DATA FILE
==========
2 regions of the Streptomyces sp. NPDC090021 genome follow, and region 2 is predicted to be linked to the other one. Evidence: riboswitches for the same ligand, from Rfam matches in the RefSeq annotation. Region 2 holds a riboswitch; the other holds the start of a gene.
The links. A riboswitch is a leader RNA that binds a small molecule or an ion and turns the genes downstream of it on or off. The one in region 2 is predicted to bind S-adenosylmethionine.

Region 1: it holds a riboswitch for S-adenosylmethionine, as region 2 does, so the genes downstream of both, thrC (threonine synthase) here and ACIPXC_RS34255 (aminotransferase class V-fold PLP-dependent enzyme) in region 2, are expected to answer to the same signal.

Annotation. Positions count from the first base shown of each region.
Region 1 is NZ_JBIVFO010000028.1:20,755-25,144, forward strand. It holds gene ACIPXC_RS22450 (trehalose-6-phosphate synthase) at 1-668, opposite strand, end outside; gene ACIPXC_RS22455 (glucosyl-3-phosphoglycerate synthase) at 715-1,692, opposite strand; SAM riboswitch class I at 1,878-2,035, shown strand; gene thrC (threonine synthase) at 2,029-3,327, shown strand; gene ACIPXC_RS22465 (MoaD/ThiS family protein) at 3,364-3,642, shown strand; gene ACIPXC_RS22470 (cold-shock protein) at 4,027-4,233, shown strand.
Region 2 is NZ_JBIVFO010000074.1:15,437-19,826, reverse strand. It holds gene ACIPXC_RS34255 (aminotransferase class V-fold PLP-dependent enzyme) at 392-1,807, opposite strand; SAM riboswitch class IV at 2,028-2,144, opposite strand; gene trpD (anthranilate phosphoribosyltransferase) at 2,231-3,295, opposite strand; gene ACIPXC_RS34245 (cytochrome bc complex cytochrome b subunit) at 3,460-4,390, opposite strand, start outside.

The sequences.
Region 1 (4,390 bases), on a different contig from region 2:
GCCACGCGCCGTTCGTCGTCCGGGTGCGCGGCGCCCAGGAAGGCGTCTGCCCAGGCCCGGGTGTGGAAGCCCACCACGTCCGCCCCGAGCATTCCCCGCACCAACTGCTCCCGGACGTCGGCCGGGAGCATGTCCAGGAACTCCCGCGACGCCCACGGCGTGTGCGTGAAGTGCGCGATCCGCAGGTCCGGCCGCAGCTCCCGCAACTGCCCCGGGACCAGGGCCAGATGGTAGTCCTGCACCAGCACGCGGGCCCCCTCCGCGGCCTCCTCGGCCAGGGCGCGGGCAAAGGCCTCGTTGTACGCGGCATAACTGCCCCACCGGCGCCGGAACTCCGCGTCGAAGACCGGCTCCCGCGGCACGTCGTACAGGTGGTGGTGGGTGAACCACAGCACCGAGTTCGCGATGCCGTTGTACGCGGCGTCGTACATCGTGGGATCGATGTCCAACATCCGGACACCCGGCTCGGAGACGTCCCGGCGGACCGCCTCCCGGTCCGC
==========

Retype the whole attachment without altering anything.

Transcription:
2 regions of the Streptomyces sp. NPDC090021 genome follow, and region 2 is predicted to be linked to the other one. Evidence: riboswitches for the same ligand, from Rfam matches in the RefSeq annotation. Region 2 holds a riboswitch; the other holds the start of a gene.
The links. A riboswitch is a leader RNA that binds a small molecule or an ion and turns the genes downstream of it on or off. The one in region 2 is predicted to bind S-adenosylmethionine.

Region 1: it holds a riboswitch for S-adenosylmethionine, as region 2 does, so the genes downstream of both, thrC (threonine synthase) here and ACIPXC_RS34255 (aminotransferase class V-fold PLP-dependent enzyme) in region 2, are expected to answer to the same signal.

Annotation. Positions count from the first base shown of each region.
Region 1 is NZ_JBIVFO010000028.1:20,755-25,144, forward strand. It holds gene ACIPXC_RS22450 (trehalose-6-phosphate synthase) at 1-668, opposite strand, end outside; gene ACIPXC_RS22455 (glucosyl-3-phosphoglycerate synthase) at 715-1,692, opposite strand; SAM riboswitch class I at 1,878-2,035, shown strand; gene thrC (threonine synthase) at 2,029-3,327, shown strand; gene ACIPXC_RS22465 (MoaD/ThiS family protein) at 3,364-3,642, shown strand; gene ACIPXC_RS22470 (cold-shock protein) at 4,027-4,233, shown strand.
Region 2 is NZ_JBIVFO010000074.1:15,437-19,826, reverse strand. It holds gene ACIPXC_RS34255 (aminotransferase class V-fold PLP-dependent enzyme) at 392-1,807, opposite strand; SAM riboswitch class IV at 2,028-2,144, opposite strand; gene trpD (anthranilate phosphoribosyltransferase) at 2,231-3,295, opposite strand; gene ACIPXC_RS34245 (cytochrome bc complex cytochrome b subunit) at 3,460-4,390, opposite strand, start outside.

The sequences.
Region 1 (4,390 bases), on a different contig from region 2:
GCCACGCGCCGTTCGTCGTCCGGGTGCGCGGCGCCCAGGAAGGCGTCTGCCCAGGCCCGGGTGTGGAAGCCCACCACGTCCGCCCCGAGCATTCCCCGCACCAACTGCTCCCGGACGTCGGCCGGGAGCATGTCCAGGAACTCCCGCGACGCCCACGGCGTGTGCGTGAAGTGCGCGATCCGCAGGTCCGGCCGCAGCTCCCGCAACTGCCCCGGGACCAGGGCCAGATGGTAGTCCTGCACCAGCACGCGGGCCCCCTCCGCGGCCTCCTCGGCCAGGGCGCGGGCAAAGGCCTCGTTGTACGCGGCATAACTGCCCCACCGGCGCCGGAACTCCGCGTCGAAGACCGGCTCCCGCGGCACGTCGTACAGGTGGTGGTGGGTGAACCACAGCACCGAGTTCGCGATGCCGTTGTACGCGGCGTCGTACATCGTGGGATCGATGTCCAACATCCGGACACCCGGCTCGGAGACGTCCCGGCGGACCGCCTCCCGGTCCGC